Japanese designer Issey Miyake, famous for his pleated clothing style that never wrinkles and who produced friend and Apple Inc founder Steve Jobs’ signature black turtleneck, has passed away, media said Tuesday. He was 84.
Miyake, whose name became a byword for Japan’s economic and fashion prowess in the 1980s, died of liver cancer on Aug. 5, the Kyodo news agency said. Further details were not immediately available.
Known for his practicality, Miyake would like to become either a dancer or an athlete before reading his sister’s fashion magazines that inspired him to change direction.
Miyake was born in Hiroshima and was seven years old when the atomic bomb was dropped on the city while sitting in a classroom. He was reluctant to speak about the event later in life. Writing in the New York Times in 2009, as part of a campaign to get then-US President Barack Obama to visit the city, he said he didn’t want to be labeled “the designer who survived the bomb.”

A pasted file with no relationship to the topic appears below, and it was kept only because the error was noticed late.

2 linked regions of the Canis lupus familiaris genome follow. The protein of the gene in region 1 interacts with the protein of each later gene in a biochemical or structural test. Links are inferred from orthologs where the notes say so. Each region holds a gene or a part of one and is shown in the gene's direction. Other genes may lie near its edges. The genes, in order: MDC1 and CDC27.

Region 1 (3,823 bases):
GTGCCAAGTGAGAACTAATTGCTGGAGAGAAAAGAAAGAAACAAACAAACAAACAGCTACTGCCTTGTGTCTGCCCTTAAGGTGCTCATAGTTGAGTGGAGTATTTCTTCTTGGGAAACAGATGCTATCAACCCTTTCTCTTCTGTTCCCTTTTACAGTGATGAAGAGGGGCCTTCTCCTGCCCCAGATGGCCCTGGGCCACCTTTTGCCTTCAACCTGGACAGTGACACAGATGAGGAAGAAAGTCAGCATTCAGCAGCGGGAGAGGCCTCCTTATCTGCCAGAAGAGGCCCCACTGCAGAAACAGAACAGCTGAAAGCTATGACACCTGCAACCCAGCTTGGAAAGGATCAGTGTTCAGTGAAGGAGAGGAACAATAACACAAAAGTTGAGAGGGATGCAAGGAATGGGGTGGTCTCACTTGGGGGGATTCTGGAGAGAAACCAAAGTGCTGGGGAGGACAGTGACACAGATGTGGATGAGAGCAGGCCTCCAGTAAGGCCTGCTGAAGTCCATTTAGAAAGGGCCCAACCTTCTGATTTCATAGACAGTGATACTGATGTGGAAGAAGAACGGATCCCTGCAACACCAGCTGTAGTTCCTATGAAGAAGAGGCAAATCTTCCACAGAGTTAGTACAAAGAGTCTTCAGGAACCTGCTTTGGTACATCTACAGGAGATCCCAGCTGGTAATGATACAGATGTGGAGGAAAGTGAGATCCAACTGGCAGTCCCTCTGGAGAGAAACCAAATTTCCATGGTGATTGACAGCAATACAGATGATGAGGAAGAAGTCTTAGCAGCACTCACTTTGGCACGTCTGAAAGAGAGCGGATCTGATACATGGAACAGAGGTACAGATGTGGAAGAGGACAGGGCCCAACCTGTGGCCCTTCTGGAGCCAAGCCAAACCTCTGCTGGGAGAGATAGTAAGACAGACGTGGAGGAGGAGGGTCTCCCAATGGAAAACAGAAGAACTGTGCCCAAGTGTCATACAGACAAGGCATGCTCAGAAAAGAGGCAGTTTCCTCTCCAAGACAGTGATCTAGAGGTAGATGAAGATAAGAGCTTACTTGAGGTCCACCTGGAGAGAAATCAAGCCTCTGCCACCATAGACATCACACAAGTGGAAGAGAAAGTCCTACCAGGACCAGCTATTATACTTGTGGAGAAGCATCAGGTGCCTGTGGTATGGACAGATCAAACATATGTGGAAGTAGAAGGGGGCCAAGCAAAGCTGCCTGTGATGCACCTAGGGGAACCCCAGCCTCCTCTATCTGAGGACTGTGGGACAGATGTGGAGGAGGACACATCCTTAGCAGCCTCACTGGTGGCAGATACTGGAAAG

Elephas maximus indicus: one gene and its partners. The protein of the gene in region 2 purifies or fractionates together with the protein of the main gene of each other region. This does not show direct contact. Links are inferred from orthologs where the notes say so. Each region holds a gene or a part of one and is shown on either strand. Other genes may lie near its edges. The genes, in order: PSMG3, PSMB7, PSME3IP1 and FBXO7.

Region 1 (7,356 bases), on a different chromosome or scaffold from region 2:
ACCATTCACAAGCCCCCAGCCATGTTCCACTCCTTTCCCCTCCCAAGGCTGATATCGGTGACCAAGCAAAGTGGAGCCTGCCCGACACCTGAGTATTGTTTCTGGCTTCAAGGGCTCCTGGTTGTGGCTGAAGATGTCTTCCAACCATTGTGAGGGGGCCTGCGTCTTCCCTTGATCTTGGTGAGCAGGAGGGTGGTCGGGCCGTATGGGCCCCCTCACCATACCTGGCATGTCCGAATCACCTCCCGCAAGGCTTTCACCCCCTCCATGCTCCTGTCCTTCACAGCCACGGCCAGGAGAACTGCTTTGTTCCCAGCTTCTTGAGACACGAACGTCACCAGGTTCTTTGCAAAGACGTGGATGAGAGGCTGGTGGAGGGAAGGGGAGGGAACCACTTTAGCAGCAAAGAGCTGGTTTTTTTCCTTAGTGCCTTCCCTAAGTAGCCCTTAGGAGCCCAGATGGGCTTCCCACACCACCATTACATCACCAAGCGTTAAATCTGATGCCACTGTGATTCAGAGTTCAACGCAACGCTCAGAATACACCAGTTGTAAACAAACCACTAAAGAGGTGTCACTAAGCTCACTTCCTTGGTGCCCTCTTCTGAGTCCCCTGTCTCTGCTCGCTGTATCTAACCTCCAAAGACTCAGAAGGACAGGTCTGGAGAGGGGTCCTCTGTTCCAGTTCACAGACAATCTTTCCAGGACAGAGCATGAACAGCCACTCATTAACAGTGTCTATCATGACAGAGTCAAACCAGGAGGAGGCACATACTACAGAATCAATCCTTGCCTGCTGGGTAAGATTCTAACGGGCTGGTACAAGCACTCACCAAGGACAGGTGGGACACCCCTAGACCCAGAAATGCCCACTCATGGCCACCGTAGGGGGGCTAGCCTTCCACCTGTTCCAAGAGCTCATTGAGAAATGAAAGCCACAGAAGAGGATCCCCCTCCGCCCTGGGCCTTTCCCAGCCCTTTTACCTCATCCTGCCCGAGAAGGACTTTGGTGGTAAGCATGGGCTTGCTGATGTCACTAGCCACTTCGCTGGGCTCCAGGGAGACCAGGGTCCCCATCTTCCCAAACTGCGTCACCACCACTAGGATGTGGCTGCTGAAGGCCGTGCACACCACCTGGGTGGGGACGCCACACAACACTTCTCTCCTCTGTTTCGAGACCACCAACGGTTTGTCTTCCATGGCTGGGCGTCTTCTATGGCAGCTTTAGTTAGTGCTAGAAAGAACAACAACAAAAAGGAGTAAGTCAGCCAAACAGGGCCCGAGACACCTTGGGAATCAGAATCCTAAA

“When I close my eyes, I still see things that no one should ever experience,” he wrote, adding that his mother died within three years from radiation exposure.
“I have tried, but unsuccessfully, to put them behind me, preferring to think of things that can be created, not destroyed, and that bring beauty and joy. I’m drawn to the field of clothing design partly because it’s a creative format that’s modern and optimistic.”
After studying graphic design at an art university in Tokyo, he learned clothing design in Paris, where he worked with the famous fashion designers Guy Laroche and Hubert de Givenchy, before moving to New York. In 1970 he returned to Tokyo and founded the Miyake Design Studio.
In the late 1980s, he developed a new way of pleating by wrapping fabrics between layers of paper and placing them in a heat press, whereby the garments retain their pleated shape. Tested for their freedom of movement on dancers, this led to the development of his signature “Pleas please” line.
He eventually developed over a dozen fashion lines, ranging from his main Issey Miyake for men and women to bags, watches and fragrances, before essentially retiring in 1997 to devote himself to research.
When asked in 2016 what he thought were the challenges future designers would face, he told the British newspaper Guardian that people were likely to consume less.
“Maybe we need to go through a thinning process. This is important,” he said.
“In Paris, we call the people who make clothes couturiers – they develop new garments – but really the job of designing is to make something that works in real life.”